“Critique of Marcus Buckingham”
This critique is on Marcus Buckingham who spoke on March 11, 2010 at the Southeastern University Leadership Forum.
The speaker’s main purpose in this presentation was to explain the differences between strengths and weaknesses. Often leaders become very frustrated with themselves because they can’t seem to perform at their best, Buckingham went into great detail, of why this is.
- Marcus Buckingham presented two ideas that really captivated me. The first was this question of “why do we focus on trying to do or be better at weaknesses?” This question came as a shocking revelation; most everyone spends huge amounts of time trying to improve in areas that they are not good at. Buckingham was challenging the leaders in the audience to re-evaluate this way of thinking; he wanted the audience to consider the possibility that improving weaknesses are actually counter-productive.
- Another great point that came out his discussion was closely related to the first, “we think that our weaknesses have the most opportunity for growth.” This is in fact completely the opposite of the truth, but most people look at their weaknesses and see tons of opportunity, when in fact it is actually wasted energy. The flip side is that in our areas of strength lies true opportunity for growth. In someone’s strengths/giftings, there is a multitude of opportunities and successes waiting to be had. This is a complete contradiction of society, where there are books on every subject for “dummies,” there are tons of programs and television ads that encourage you to improve in this area or that area, but maybe in fact the things you want to improve are truly areas you should work around. Great time spent in strengths equals great victories. This of course isn’t saying that people shouldn’t work on some areas of their life where they struggle against moral issues and such, but it actually applies and makes sense even in those areas too. If you struggle with certain “sins,” it would be better to find ways to avoid acting upon those urges, opposed to trying to face those sins and failing, it would be better to admit weakness and avoid being caught in those distresses.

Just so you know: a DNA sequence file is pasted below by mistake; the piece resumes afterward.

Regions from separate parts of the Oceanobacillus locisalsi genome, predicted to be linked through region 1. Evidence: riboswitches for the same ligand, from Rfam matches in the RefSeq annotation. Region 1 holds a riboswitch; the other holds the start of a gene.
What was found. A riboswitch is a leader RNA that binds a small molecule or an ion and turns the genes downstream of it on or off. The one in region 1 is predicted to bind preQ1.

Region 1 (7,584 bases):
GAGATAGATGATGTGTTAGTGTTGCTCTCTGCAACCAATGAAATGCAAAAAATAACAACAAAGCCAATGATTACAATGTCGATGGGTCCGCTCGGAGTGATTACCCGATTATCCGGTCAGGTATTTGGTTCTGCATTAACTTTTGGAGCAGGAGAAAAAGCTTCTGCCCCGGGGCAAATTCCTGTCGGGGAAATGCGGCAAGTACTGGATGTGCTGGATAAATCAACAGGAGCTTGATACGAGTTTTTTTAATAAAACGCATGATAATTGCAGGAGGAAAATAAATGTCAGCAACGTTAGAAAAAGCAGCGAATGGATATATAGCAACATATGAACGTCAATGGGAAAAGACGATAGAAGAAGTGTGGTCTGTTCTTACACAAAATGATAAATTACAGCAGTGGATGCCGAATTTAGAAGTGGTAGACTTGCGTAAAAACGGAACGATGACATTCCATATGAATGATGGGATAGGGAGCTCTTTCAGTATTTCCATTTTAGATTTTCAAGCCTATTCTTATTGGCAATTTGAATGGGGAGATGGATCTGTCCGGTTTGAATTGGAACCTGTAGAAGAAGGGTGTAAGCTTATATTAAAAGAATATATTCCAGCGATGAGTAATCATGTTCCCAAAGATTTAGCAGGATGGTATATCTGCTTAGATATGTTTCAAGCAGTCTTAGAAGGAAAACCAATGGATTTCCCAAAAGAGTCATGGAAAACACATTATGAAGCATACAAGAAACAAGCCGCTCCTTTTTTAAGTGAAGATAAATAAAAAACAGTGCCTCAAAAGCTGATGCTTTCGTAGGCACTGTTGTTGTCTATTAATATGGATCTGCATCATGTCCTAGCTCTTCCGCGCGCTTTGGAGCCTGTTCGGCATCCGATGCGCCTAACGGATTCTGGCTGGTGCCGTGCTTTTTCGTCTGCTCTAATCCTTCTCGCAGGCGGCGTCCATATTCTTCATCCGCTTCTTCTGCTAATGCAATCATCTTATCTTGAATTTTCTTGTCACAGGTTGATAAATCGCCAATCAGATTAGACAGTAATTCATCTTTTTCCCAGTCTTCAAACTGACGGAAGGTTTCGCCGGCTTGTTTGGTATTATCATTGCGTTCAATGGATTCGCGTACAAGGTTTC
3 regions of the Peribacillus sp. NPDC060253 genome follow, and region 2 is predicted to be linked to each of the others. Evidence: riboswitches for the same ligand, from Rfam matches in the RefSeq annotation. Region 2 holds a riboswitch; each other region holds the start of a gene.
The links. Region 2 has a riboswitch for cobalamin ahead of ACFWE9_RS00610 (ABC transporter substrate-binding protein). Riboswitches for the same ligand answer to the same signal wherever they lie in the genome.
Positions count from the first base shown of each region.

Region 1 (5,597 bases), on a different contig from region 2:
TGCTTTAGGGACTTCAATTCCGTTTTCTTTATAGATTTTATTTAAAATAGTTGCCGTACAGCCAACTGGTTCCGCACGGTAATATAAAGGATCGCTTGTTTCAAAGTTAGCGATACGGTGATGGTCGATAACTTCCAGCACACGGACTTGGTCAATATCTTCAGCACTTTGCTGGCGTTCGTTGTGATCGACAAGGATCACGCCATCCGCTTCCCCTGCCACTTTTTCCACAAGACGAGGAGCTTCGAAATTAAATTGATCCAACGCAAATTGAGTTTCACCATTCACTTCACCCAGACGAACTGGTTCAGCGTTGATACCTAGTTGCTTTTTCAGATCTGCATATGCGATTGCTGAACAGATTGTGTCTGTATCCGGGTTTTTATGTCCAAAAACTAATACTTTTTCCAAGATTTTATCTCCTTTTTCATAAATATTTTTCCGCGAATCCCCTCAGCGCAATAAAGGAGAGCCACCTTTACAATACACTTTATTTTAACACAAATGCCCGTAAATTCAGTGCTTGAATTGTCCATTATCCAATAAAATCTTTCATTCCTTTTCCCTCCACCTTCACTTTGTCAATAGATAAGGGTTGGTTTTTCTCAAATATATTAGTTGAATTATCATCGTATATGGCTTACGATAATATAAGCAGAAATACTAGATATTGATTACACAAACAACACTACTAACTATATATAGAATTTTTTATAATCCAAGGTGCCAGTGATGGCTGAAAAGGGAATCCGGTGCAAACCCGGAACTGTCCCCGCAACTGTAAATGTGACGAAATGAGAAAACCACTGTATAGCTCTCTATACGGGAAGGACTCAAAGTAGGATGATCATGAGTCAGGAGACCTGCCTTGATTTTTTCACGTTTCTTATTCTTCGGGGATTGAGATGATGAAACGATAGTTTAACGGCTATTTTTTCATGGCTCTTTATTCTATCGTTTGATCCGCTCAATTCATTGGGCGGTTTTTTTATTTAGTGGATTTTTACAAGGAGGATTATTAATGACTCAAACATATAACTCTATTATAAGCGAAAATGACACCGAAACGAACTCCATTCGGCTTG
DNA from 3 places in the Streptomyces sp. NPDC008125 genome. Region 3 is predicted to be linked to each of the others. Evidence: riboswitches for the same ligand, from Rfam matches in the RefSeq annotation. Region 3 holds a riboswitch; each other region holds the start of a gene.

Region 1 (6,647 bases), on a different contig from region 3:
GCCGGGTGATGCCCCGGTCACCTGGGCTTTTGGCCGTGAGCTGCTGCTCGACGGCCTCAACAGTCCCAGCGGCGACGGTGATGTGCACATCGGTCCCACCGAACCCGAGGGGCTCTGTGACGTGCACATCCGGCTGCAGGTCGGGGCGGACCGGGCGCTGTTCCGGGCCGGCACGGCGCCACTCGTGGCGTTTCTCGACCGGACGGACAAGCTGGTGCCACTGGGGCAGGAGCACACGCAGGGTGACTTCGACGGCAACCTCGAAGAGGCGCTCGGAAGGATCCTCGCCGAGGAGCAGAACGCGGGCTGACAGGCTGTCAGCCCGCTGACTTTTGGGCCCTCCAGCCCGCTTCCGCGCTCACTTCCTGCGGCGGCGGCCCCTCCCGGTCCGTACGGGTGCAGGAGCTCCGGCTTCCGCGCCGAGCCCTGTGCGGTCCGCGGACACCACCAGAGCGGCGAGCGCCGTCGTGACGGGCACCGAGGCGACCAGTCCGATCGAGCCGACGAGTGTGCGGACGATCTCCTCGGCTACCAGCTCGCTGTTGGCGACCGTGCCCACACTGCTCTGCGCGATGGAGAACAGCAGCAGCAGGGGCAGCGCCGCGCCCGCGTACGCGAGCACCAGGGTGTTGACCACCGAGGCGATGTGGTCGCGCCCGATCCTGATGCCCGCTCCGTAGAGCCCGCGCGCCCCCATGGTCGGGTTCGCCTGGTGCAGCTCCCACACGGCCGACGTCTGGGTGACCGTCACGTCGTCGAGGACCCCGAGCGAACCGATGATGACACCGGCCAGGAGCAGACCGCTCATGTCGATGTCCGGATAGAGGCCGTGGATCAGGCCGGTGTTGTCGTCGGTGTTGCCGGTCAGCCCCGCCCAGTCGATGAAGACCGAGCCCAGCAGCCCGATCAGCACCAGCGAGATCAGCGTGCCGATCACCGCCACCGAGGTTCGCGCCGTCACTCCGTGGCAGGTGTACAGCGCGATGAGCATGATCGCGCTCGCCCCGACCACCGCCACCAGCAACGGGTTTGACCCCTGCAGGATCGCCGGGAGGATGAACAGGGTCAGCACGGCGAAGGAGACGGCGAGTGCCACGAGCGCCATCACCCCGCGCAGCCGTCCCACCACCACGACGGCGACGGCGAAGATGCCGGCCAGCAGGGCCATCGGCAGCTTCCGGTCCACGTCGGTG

- I told Marcus Buckingham that this was one of the best presentations on this subject that I had ever heard. It is hard to pick one or even two things that truly inspired me from this presentation, but I will attempt to choose one regardless. I would say for me the most helpful part of this presentation was Buckingham’s points on “weaknesses.” I have spent countless hours and years trying to improve on areas that I am just not good at, and realizing that I am not good at them and accepting that is a truly liberating feeling. I have yet to reach this point but because of Buckingham’s inspiring words I feel that I am one step closer to lean on my strengths instead of my weaknesses.
“Your strengths aren’t what your good at and your weaknesses aren’t whatever your bad at.” This statement was incredible. At this point in the presentation Buckingham showed us how to break down a list of strengths and weaknesses and then create statements to live our life by. Often you can be great at something, but if you hate doing it, then it is actually a weakness. There are things in my own life that I am good at doing, but I don’t like doing them, therefore when I do them with a motivation of “have to,” then I am actually being counter-productive. Many leaders would greatly benefit from engaging in this practice of evaluation, I can’t imagine how many leaders spend years of their lives attempting to be great at things they were never meant to be great at. How much more effective would each person in this world be if they simply did what God created them to do and stopped trying to be “great” at something that is truly a weakness.